Okay, there's a lot that I know about the basic history of the Great War. There is a lot great specifics, social history that I am very well aware of but then there's the specifics that I need to know more about and I go about finding out about it which maybe be in conversation with archives in different places for example, to find out more about the Intelligence Core, I turned to the historians that works in the Intelligence Core and there were some sort of going back and forth with them. And I find archives is incredibly helpful, people who work at libraries, everywhere from a drug company to the military. So often, my research now is building down in some real specifics and as you can imagine, I had to do that for the mapping of love and death, I mean the whole business of cartography which was fascinating.
Right. Yeah. It was so interesting to learn about that. Someone named Avid Bookreview has written in with the couple of questions. She wants to know, did care for the shell shocked after World War I developed in time to help that generation?
This is a very good question. In some, that might seem familiar. It's funny how history has their way of repeating itself, but frankly, the military authorities really didn't quite know what to do about the shell shock because they started to come through in great numbers. And there's part of a much deeper conversation there in exactly what do we mean by shell shock because it meant different things actually to different classes of people. There were many who suffered from a lot of shell shock, well actually almost like a percussion injury. It was to do with the sound. And there were others who it was to do with the sheer pressure of leadership and so on. But if we talk about the shell shock, it seems about many people are shell shocked because they also are suffering from a physical wound is that you can't see it. And there's those great numbers started coming through. Well, first of all, the military worried because of the situation, and so did the treasury, the __19:16__ are really worried about it because of the pension situation. We are going to be paying out a lot in disability-type pensions and what we have today called disability pension. And so initially, you would have an armband that said that you were wounded and then you would also have an S on it if you were shell shocked and they started doing way with the S. And so that if you were shell shocked and you had no other wound, you were basically sent home and you could end up in an ordinary asylum. You could end up just languishing and with no monthly support at all and they had been promised that the consequent had actually been __20:00__ to be heroes and it was very, very evident to the population that had been followed through because after the Great War, Britain was broke.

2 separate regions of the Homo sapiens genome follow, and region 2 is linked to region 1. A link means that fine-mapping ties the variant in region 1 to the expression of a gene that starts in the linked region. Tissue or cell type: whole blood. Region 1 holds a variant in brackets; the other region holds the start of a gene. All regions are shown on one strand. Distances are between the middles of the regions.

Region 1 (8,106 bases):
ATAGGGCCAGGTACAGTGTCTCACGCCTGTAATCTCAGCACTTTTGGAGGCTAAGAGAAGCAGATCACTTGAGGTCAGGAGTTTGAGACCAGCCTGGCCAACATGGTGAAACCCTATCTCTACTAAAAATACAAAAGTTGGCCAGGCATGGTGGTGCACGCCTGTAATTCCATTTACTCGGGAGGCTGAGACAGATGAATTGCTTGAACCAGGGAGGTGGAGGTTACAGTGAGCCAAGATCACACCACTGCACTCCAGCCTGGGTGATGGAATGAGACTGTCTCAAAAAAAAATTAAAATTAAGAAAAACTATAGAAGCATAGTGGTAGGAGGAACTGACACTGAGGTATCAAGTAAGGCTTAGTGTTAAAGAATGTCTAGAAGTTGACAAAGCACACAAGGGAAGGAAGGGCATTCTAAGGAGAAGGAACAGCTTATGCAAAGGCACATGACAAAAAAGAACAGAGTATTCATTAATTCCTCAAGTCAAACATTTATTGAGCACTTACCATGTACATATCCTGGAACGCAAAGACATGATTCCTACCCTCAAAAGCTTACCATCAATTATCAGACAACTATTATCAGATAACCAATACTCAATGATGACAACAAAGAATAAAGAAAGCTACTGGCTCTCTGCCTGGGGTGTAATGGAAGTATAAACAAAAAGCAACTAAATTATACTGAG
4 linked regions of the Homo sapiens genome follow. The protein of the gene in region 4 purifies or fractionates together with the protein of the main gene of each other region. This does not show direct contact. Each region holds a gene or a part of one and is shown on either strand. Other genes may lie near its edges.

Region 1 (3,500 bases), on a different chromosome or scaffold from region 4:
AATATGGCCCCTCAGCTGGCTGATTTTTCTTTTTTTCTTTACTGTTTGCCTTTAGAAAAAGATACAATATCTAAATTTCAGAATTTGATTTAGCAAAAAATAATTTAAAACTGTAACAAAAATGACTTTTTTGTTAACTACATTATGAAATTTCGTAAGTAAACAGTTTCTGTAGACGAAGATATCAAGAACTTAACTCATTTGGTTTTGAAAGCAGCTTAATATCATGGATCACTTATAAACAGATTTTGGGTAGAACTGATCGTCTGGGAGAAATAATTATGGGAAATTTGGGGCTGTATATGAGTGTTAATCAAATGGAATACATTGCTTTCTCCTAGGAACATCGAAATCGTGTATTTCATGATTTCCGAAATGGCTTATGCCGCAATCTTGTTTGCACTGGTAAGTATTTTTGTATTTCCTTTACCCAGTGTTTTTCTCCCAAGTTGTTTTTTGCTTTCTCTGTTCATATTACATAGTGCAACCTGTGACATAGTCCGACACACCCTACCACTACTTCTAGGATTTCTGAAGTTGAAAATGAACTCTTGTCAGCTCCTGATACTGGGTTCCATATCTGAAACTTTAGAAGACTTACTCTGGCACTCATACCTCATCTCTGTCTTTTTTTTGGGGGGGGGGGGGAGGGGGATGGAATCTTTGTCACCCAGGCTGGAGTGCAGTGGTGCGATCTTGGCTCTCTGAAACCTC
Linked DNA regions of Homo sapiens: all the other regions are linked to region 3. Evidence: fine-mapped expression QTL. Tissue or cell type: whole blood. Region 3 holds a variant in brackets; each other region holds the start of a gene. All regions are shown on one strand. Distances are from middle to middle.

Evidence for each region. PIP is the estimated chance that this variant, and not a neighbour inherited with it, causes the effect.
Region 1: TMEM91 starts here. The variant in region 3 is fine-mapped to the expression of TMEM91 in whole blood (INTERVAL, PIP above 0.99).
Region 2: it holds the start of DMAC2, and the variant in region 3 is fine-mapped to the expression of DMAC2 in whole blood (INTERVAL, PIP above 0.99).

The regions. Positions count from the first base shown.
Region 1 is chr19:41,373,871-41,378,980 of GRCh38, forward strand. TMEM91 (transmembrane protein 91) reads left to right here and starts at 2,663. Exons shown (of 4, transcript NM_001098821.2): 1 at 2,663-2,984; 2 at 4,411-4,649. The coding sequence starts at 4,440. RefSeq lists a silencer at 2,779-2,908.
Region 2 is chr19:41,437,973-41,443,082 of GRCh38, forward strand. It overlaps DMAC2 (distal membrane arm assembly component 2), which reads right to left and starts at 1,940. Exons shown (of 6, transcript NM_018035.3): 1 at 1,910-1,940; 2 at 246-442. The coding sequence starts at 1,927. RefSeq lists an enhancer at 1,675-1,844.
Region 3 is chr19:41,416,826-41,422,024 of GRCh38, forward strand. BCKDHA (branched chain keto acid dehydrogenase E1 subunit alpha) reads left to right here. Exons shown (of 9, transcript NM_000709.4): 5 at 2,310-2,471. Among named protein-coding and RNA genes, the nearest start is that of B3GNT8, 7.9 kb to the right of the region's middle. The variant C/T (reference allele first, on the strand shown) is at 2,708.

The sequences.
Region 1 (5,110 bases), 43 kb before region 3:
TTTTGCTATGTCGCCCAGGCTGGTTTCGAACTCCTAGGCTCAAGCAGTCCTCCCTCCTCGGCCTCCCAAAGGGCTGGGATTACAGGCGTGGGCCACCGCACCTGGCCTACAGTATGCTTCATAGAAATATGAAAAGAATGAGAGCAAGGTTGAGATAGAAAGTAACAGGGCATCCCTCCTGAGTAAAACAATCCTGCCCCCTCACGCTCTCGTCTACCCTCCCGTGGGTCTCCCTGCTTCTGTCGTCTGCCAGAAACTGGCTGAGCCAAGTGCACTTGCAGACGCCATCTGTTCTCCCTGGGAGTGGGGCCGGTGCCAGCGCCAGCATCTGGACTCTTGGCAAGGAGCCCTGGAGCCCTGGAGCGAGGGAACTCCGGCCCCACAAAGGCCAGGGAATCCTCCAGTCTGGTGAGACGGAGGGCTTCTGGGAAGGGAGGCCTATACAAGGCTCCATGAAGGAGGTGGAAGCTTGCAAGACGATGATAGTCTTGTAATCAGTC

And there's only one country that made money during the Great War and that was actually the United States of America. So, Britain was pretty broke and it has an interesting in the way that these things happen, an interesting turn of event and how it impacted our history because if you -- I've talked about the women of that generation, in fact a little we've been to this answer. The women of that generation were definitely in greater numbers by the early 20s because of the number of men that were lost. They were actually confirmed to be 2 million selfless women of marriageable age. Now, if you consider then that women were getting to vote, in 1918, the women less than 30 never gotten to vote. By 1929, it was women 21 and over getting the vote. That ultimately meant that there were more voting women than voting men. Many of those voting women were looking after family members, men who could not look after themselves due to injuries sustained during the Great War and with that voting, public of women that brought Britain a National Health Service after the Second World War.
And that much of that was to do with the fact that they knew that people needed help and they knew that people needed that sort of help, and when Clement Attlee ousted Winston Churchill in 1945, it was largely due to the women's vote and his promise that there would be literally a Welfare State. It would be, indeed, a land fit for heroes. So, to sum up that question, how would the shell shock treated, in some cases, very well that there was definitely a difference in the treatment between the -- what was called -- you would call the officer class and the ordinary men, the ordinary soldiers, and very often, most soldiers would turn round as quickly as they could. Basically, they're walking and they could walk in a straight line and they could carry a gun, they would send up the line again. They needed men on the battlefield.
So, I can only imagine how terrible that type of shell shock was, and knowing someone like my grandfather who couldn't bear loud noises around him. You have to be really quiet around him because it would make him very, very, very, very uneasy and discombobulated and yet he held out a job. But I remember reading somewhere, you would have read this definitely in a __23:00__ and listening also, I listen to old audios that's been recorded. And men who said they walk the streets at night during that time because they couldn't sleep because horrors can come back -- it comes back the minute you close your eyes in the darkness and there were many who never slept at proper nights or night again after the war.
Right. I could imagine.